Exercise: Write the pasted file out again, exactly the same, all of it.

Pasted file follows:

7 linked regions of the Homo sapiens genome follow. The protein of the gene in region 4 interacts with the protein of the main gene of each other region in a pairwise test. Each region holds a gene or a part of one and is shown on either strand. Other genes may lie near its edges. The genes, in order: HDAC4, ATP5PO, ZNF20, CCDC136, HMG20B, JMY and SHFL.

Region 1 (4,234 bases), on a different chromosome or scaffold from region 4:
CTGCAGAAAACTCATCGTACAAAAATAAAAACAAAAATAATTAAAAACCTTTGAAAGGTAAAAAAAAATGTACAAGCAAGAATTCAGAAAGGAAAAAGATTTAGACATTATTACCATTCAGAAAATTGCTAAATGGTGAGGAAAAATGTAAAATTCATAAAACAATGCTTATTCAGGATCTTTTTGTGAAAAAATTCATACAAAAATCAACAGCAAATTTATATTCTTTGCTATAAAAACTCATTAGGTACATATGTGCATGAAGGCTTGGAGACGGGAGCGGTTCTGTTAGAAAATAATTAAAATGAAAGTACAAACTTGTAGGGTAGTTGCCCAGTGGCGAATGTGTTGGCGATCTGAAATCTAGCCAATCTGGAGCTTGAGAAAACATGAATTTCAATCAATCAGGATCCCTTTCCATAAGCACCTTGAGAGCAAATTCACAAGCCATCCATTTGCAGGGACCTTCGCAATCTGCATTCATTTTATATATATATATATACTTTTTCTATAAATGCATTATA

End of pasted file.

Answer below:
7 linked regions of the Homo sapiens genome follow. The protein of the gene in region 4 interacts with the protein of the main gene of each other region in a pairwise test. Each region holds a gene or a part of one and is shown on either strand. Other genes may lie near its edges. The genes, in order: HDAC4, ATP5PO, ZNF20, CCDC136, HMG20B, JMY and SHFL.

Region 1 (4,234 bases), on a different chromosome or scaffold from region 4:
CTGCAGAAAACTCATCGTACAAAAATAAAAACAAAAATAATTAAAAACCTTTGAAAGGTAAAAAAAAATGTACAAGCAAGAATTCAGAAAGGAAAAAGATTTAGACATTATTACCATTCAGAAAATTGCTAAATGGTGAGGAAAAATGTAAAATTCATAAAACAATGCTTATTCAGGATCTTTTTGTGAAAAAATTCATACAAAAATCAACAGCAAATTTATATTCTTTGCTATAAAAACTCATTAGGTACATATGTGCATGAAGGCTTGGAGACGGGAGCGGTTCTGTTAGAAAATAATTAAAATGAAAGTACAAACTTGTAGGGTAGTTGCCCAGTGGCGAATGTGTTGGCGATCTGAAATCTAGCCAATCTGGAGCTTGAGAAAACATGAATTTCAATCAATCAGGATCCCTTTCCATAAGCACCTTGAGAGCAAATTCACAAGCCATCCATTTGCAGGGACCTTCGCAATCTGCATTCATTTTATATATATATATATACTTTTTCTATAAATGCATTATA